Monday, July 17, 2017

This Is What Stress Does To Your Body




You might think that if you eat right and exercise regularly, you’re in the clear. But it turns out that what we do with our minds is just as important as what we put in our bodies when it comes to health. For a long time, scientists discounted the notion that your thoughts could affect your health. But then some doctors began seeing patients who didn’t seem to have anything obviously wrong with them. They didn’t have a fever, there wasn’t any evidence of illness through the standard diagnostic techniques: they just reported feeling lousy. It turns out that it was their mind that was creating the problem. All that stress they were under was causing issues elsewhere in their body. It was as if the brain itself was switching problems on and off.

It turns out that stress is a natural physical function. It’s what allowed us to survive when we were being chased by a saber-tooth tiger in the ancient past. Stress elevates heart rate, tightens the muscles and causes a massive increase in blood pressure to shuttle energy quickly to the organs and muscles to prepare for action.

But the problem with the modern world is that we’re not just stressed some of the time: many people are stressed all the time. It’s chronic, not acute, stress that causes the real problems.

Muscle Soreness

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Stress is all about preparation. And so when you’re stressed, your muscles naturally tense up to protect them against injury and to prepare for action. Massage is great for people with tense muscles because it helps the muscles to relax while improving mood at the same time. Having tight muscles can lead on to other harmful side effects, such as tight muscles in the back and headaches. Over time, people with chronically tight muscles can become dependent on painkillers which have a vast array of adverse side effects.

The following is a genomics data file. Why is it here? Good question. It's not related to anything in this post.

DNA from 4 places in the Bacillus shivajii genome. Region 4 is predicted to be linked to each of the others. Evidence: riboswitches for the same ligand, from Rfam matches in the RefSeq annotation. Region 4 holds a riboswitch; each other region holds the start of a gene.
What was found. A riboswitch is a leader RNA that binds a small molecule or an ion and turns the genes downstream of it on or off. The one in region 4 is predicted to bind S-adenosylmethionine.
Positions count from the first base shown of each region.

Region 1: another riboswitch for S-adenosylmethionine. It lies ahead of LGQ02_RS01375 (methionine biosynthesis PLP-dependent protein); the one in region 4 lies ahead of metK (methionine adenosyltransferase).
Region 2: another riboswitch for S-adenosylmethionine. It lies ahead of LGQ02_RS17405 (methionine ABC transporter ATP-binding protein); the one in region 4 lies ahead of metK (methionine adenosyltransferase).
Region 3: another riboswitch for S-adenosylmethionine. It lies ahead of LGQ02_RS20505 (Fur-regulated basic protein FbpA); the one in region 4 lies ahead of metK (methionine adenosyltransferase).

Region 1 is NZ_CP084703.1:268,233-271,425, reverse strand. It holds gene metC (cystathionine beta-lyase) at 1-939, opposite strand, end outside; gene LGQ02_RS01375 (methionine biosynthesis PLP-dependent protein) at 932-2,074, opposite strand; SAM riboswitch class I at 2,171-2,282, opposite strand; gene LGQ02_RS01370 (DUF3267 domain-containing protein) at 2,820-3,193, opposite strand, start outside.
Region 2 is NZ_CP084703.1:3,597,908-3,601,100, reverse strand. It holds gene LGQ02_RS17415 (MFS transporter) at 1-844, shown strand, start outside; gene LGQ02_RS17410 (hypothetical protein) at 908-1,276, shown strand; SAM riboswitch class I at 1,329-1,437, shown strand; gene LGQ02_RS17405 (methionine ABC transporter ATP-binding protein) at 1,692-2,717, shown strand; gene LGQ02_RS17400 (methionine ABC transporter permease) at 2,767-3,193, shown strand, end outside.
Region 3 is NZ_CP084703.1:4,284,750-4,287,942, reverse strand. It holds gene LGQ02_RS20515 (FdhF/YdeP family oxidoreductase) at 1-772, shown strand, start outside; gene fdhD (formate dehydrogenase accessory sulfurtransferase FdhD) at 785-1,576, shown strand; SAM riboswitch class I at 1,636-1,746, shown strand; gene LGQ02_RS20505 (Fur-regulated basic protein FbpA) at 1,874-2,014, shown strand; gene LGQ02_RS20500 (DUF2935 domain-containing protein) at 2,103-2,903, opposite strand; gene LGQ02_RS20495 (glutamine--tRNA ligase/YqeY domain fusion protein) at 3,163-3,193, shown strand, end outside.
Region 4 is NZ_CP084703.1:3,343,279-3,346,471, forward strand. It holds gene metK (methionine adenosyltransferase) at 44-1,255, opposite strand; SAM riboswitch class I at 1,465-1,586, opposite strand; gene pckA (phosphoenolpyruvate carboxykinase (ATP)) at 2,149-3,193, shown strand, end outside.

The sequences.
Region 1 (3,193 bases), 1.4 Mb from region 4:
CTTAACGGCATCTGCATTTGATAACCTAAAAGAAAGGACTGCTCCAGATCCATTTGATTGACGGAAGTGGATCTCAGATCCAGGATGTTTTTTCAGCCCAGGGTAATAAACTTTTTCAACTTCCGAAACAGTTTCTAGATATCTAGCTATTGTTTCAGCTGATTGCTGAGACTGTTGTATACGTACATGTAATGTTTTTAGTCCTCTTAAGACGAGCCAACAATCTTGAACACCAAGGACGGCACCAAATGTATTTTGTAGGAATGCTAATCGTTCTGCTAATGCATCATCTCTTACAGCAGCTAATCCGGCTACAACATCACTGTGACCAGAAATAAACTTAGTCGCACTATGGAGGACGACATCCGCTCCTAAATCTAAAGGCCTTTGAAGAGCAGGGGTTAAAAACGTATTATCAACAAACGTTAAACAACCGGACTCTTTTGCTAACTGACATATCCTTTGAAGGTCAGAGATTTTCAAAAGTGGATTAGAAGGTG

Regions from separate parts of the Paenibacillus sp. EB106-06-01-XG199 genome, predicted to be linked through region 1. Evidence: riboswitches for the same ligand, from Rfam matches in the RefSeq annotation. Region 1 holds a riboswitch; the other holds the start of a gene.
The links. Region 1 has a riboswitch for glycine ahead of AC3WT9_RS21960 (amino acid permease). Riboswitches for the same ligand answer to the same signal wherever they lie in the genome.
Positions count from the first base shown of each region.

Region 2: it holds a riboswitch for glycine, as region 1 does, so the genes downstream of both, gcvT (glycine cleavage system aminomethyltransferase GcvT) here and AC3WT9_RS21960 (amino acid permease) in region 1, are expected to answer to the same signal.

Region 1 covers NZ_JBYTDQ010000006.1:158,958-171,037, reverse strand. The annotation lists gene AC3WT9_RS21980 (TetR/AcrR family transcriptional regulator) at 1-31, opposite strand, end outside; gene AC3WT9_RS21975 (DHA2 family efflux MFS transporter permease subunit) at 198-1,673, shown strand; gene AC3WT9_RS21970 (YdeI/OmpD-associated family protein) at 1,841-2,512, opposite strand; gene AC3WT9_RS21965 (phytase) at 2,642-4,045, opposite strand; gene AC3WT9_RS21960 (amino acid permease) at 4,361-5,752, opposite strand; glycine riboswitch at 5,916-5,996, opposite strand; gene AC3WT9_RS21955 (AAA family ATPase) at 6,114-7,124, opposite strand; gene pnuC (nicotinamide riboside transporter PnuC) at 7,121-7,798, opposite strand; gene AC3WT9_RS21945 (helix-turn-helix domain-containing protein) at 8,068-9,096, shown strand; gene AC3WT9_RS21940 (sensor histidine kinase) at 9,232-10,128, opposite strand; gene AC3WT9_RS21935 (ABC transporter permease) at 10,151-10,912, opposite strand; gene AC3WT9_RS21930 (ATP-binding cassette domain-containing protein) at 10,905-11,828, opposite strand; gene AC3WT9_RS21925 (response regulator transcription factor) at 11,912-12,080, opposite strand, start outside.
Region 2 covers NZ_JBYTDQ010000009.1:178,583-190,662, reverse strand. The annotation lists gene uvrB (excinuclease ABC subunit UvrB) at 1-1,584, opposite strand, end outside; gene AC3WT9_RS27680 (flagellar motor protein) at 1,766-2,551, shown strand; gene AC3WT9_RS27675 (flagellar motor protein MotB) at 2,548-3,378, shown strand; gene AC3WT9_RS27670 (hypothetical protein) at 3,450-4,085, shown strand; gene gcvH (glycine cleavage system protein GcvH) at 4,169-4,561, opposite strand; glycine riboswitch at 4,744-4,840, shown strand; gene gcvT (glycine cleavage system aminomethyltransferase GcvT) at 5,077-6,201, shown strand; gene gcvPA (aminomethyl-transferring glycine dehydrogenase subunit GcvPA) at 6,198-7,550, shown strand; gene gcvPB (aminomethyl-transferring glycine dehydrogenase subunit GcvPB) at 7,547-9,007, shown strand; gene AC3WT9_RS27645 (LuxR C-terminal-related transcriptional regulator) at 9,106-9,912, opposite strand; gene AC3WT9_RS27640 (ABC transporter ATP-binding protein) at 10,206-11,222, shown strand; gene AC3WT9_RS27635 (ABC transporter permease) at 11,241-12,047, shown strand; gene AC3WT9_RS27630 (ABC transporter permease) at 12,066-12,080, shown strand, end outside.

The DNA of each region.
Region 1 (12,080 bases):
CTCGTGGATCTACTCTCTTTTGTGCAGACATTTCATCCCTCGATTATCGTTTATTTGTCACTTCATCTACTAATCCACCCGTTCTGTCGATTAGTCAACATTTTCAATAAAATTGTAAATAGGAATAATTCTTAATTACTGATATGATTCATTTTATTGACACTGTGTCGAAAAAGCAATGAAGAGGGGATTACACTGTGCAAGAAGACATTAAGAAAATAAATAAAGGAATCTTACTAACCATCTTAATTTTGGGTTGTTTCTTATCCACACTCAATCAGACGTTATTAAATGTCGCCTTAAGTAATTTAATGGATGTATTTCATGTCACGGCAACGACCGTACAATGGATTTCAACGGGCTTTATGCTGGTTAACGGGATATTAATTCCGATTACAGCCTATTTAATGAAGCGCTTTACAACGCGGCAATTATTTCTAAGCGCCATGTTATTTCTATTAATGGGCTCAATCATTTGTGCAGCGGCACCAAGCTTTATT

Lowered Immune System

Have you ever noticed that you seem to get more colds and flu when you’re stressed? It turns out that it's not just your imagination. There’s real science behind it. When your body is under constant stress, the immune system actually becomes depressed. There’s only so long it can remain in a heightened state of alertness. Stress is great for helping your immune system in the short term, but over the long run, it can cause it to become exhausted. Boost is with fruit and veg.

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Digestive Discomfort

The digestive system and the brain are closely linked. It was always thought that they were related in some way, but it was only recently that scientists discovered the vagus nerve, a nerve which directly connects the stomach to the brain. The vagus nerve is a two-way street: nerve signals can travel from the brain to the stomach and vice-versa. Because of this, what you think can affect how your stomach feels. Increased stress leads to increased activity of your digestive system which can result in acid spillover from the stomach. This can then lead to heartburn or GERD, which itself is a risk factor for esophageal cancer.



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